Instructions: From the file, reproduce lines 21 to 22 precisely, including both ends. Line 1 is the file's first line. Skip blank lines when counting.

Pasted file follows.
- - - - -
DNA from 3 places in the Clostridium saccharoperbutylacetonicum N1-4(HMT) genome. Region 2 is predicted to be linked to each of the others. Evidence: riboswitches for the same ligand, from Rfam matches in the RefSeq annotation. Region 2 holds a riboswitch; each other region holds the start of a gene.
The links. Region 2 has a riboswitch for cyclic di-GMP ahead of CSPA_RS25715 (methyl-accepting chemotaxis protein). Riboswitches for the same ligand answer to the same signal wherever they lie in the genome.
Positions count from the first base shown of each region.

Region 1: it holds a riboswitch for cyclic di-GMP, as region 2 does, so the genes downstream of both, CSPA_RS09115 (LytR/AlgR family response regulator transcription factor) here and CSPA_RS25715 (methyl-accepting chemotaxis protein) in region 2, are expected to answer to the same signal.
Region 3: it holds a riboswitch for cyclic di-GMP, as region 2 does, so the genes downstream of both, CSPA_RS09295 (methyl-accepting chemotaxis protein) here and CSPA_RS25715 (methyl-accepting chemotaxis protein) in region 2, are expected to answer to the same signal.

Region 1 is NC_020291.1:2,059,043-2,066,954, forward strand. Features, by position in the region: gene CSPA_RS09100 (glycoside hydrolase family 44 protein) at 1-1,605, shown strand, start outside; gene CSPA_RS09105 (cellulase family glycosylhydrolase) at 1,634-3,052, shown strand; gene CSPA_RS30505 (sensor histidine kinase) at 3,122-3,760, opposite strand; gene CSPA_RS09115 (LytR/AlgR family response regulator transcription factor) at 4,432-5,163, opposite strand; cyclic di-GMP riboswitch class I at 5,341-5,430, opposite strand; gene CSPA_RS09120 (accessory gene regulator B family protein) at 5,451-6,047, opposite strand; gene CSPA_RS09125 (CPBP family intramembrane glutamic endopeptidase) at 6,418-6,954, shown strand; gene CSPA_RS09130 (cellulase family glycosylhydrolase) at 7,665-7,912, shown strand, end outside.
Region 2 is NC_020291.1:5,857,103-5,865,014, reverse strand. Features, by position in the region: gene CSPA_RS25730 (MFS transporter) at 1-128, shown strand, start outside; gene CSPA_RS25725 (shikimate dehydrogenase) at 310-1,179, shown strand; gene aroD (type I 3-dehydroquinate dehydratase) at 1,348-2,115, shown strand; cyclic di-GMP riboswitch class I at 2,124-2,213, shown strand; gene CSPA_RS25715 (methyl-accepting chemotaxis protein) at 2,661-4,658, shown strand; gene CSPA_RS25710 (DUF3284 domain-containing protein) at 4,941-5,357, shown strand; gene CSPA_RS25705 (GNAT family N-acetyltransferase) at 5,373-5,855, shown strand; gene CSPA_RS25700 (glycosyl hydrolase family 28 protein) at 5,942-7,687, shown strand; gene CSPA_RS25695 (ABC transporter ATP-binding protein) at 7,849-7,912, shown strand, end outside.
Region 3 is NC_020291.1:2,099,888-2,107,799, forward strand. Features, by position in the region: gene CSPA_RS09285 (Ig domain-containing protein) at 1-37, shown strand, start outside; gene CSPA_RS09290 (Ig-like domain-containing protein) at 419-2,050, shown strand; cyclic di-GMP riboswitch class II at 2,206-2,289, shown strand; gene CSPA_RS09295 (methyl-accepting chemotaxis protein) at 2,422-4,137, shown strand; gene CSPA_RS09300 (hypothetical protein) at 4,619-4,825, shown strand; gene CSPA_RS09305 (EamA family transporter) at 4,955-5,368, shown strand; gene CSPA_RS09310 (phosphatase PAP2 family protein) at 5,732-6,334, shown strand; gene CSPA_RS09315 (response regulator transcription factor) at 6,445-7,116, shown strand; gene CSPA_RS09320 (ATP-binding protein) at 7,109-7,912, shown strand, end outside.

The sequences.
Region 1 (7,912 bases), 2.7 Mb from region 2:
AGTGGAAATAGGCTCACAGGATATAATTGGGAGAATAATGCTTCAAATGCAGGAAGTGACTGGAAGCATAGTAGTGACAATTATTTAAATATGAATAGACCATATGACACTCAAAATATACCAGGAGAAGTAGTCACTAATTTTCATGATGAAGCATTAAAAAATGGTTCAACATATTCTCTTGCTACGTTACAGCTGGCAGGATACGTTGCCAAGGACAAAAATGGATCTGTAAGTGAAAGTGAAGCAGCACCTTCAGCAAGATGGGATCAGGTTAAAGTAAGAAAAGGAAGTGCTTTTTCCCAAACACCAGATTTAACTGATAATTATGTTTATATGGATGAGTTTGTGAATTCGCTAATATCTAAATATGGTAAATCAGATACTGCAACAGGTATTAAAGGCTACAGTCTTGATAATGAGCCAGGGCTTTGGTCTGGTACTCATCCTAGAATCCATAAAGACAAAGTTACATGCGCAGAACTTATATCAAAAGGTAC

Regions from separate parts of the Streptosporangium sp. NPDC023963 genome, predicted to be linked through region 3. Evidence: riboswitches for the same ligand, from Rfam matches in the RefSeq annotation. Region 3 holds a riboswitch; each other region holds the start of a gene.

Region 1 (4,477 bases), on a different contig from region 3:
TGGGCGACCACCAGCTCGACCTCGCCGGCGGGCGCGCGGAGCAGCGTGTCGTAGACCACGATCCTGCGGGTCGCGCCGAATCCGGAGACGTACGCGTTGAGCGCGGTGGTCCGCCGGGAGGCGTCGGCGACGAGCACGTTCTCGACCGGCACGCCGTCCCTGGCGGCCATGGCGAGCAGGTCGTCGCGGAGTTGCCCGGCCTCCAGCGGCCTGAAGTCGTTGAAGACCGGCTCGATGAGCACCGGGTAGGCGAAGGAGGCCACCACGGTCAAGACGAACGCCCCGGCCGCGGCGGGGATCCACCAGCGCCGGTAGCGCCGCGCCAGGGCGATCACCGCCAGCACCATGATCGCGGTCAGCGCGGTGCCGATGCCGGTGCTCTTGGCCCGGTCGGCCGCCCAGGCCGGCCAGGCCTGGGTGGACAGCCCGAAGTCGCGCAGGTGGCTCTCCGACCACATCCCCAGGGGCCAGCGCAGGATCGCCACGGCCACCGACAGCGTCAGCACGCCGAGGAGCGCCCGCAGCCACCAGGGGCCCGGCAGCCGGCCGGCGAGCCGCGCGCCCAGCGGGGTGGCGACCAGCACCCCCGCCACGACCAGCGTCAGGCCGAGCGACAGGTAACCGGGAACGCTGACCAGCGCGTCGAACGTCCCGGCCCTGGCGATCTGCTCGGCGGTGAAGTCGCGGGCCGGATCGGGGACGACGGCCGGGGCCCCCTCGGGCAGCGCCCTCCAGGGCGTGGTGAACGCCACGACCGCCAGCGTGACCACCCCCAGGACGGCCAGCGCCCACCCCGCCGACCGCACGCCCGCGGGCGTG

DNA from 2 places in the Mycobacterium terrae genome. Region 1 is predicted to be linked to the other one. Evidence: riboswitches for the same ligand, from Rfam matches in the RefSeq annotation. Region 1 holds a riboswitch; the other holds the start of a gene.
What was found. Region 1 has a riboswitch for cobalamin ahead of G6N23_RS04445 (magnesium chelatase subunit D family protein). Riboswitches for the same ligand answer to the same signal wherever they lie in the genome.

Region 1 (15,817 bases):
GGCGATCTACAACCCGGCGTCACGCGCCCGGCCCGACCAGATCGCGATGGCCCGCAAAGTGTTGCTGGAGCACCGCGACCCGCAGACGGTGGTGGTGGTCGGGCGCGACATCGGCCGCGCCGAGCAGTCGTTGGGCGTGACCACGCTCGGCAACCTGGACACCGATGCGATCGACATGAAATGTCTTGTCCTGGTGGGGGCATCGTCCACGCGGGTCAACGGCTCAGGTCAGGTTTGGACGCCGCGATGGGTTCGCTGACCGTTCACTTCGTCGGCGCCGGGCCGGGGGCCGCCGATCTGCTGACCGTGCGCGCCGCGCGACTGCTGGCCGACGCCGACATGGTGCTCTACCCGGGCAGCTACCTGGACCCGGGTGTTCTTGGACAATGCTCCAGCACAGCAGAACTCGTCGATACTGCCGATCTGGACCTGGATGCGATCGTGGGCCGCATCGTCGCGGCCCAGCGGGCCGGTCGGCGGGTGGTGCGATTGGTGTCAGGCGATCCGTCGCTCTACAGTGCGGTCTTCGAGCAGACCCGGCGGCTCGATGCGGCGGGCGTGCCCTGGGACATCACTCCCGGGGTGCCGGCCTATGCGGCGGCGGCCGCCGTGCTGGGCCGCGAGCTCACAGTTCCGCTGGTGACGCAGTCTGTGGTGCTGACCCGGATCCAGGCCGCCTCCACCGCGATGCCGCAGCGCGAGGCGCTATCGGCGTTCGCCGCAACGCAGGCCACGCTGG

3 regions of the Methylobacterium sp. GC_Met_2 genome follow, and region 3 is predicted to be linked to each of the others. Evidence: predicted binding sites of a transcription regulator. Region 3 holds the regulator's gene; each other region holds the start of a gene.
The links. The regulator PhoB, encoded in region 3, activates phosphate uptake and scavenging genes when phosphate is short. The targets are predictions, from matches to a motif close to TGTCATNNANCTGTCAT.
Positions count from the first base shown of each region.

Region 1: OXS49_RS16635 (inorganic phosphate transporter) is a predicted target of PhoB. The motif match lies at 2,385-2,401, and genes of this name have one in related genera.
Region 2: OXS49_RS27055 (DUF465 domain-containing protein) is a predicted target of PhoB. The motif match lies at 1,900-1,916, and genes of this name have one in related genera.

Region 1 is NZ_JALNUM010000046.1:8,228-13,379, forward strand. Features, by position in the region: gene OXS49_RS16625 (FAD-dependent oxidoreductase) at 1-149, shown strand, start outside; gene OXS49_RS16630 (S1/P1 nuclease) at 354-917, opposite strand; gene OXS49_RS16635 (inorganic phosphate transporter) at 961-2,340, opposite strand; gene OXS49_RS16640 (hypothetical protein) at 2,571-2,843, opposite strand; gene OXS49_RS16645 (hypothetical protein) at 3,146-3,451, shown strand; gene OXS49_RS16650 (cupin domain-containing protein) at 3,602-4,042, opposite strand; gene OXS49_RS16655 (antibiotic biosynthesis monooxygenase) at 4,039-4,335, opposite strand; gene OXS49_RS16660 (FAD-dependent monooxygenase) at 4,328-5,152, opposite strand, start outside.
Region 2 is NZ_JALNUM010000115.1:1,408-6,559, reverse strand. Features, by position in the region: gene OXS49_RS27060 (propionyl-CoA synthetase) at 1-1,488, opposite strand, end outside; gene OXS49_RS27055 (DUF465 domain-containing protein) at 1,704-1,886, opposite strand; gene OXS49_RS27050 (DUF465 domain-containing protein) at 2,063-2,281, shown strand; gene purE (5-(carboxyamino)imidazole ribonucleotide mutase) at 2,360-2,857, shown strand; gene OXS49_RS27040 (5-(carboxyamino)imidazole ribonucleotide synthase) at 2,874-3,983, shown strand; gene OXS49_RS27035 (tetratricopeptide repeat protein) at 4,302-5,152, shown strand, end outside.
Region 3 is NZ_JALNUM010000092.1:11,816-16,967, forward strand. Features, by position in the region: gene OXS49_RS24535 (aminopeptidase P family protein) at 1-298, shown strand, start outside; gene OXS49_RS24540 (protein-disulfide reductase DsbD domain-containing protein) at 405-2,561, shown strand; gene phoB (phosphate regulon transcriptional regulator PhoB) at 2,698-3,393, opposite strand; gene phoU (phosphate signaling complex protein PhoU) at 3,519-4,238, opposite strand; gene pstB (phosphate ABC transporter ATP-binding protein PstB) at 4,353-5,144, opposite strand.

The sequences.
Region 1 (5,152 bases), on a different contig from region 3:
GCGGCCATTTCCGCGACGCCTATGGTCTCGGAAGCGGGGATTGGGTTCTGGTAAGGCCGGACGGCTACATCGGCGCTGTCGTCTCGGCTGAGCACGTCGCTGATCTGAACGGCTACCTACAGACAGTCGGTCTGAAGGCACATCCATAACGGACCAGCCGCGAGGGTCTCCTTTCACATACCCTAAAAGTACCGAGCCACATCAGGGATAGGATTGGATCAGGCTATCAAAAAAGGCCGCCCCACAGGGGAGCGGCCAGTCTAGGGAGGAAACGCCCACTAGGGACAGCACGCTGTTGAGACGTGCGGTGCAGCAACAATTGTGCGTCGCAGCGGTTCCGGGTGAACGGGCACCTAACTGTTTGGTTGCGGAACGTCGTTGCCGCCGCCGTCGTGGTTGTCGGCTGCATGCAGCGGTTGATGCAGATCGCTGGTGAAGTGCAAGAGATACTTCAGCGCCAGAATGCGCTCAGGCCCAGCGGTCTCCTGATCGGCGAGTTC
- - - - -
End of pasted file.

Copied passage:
Positions count from the first base shown of each region.

Region 1: OXS49_RS16635 (inorganic phosphate transporter) is a predicted target of PhoB. The motif match lies at 2,385-2,401, and genes of this name have one in related genera.